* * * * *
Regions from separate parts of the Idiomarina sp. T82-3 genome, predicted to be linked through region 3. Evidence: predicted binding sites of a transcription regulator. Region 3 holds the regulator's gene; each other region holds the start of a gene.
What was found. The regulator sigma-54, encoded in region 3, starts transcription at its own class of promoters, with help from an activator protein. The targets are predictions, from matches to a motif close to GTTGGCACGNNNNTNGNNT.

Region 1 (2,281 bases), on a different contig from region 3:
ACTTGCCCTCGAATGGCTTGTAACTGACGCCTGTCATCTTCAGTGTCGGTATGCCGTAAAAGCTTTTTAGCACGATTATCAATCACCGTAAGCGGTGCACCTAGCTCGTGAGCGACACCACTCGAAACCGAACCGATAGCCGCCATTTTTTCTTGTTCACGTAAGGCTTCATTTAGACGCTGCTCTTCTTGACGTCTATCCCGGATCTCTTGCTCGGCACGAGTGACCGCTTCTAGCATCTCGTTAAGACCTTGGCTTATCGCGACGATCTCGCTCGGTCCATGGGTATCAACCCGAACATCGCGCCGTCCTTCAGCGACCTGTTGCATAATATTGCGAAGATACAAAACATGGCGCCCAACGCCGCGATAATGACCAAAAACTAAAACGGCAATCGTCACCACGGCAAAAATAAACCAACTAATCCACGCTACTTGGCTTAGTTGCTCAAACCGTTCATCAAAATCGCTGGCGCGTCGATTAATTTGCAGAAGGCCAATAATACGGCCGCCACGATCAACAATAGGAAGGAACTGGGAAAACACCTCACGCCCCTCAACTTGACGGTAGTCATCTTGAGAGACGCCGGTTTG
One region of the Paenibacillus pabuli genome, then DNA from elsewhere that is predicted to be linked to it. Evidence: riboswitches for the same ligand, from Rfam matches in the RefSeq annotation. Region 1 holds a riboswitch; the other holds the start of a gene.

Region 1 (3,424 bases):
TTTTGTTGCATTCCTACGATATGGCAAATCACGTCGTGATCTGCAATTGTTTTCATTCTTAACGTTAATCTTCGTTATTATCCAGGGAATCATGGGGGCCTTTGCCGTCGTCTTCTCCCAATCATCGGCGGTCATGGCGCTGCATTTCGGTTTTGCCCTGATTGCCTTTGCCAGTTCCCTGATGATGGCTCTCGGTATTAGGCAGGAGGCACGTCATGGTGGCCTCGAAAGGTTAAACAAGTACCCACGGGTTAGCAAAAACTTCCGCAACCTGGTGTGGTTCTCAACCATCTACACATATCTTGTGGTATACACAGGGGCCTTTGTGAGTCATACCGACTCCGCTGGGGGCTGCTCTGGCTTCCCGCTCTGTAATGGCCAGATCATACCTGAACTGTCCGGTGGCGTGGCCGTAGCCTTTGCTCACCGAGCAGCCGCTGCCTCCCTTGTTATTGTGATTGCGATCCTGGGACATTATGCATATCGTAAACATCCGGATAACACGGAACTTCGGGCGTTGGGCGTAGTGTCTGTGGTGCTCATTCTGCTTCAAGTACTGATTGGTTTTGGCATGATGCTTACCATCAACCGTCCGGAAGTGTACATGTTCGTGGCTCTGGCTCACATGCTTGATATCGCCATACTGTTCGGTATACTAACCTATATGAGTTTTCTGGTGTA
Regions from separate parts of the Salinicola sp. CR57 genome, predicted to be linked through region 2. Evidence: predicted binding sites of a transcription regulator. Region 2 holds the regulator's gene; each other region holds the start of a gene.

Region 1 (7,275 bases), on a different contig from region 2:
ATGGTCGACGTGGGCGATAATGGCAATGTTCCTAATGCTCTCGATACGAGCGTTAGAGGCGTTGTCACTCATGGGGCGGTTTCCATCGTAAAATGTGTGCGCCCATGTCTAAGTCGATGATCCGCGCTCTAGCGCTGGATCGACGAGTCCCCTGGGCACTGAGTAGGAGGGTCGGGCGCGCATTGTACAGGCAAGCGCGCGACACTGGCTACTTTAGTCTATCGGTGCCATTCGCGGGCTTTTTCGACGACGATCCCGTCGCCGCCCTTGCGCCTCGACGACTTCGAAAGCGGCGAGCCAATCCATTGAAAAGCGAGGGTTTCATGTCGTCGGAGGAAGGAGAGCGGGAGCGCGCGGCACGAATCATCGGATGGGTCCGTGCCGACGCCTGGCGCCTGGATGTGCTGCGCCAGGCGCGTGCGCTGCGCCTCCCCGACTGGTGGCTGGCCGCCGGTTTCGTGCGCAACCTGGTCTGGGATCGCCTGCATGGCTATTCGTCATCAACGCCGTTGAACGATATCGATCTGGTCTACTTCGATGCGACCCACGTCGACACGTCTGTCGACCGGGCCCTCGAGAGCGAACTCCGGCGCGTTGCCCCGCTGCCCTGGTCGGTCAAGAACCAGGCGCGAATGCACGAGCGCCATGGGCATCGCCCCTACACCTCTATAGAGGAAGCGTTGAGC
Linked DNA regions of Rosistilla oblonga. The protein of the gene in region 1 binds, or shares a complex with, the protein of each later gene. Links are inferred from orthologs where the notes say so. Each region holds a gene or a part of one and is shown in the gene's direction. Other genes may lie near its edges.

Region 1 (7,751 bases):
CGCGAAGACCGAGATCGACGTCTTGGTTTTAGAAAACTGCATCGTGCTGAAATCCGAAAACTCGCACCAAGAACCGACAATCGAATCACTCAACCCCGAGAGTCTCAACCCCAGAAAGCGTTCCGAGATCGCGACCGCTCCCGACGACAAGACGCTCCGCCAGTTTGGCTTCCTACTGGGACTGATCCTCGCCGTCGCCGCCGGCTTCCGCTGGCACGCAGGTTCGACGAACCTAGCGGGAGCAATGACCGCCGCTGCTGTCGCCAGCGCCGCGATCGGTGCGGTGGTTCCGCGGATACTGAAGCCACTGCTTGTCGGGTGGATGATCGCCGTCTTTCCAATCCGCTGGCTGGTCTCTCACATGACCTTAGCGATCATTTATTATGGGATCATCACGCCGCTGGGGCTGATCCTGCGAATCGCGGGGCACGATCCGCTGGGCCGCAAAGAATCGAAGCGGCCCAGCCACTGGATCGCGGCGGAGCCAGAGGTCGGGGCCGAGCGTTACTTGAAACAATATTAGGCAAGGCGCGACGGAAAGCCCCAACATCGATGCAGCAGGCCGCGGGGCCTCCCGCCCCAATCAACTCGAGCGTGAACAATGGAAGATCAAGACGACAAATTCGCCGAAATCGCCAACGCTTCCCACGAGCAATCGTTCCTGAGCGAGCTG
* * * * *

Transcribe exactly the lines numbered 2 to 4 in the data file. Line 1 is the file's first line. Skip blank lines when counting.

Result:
What was found. The regulator sigma-54, encoded in region 3, starts transcription at its own class of promoters, with help from an activator protein. The targets are predictions, from matches to a motif close to GTTGGCACGNNNNTNGNNT.

Region 1 (2,281 bases), on a different contig from region 3:
ACTTGCCCTCGAATGGCTTGTAACTGACGCCTGTCATCTTCAGTGTCGGTATGCCGTAAAAGCTTTTTAGCACGATTATCAATCACCGTAAGCGGTGCACCTAGCTCGTGAGCGACACCACTCGAAACCGAACCGATAGCCGCCATTTTTTCTTGTTCACGTAAGGCTTCATTTAGACGCTGCTCTTCTTGACGTCTATCCCGGATCTCTTGCTCGGCACGAGTGACCGCTTCTAGCATCTCGTTAAGACCTTGGCTTATCGCGACGATCTCGCTCGGTCCATGGGTATCAACCCGAACATCGCGCCGTCCTTCAGCGACCTGTTGCATAATATTGCGAAGATACAAAACATGGCGCCCAACGCCGCGATAATGACCAAAAACTAAAACGGCAATCGTCACCACGGCAAAAATAAACCAACTAATCCACGCTACTTGGCTTAGTTGCTCAAACCGTTCATCAAAATCGCTGGCGCGTCGATTAATTTGCAGAAGGCCAATAATACGGCCGCCACGATCAACAATAGGAAGGAACTGGGAAAACACCTCACGCCCCTCAACTTGACGGTAGTCATCTTGAGAGACGCCGGTTTG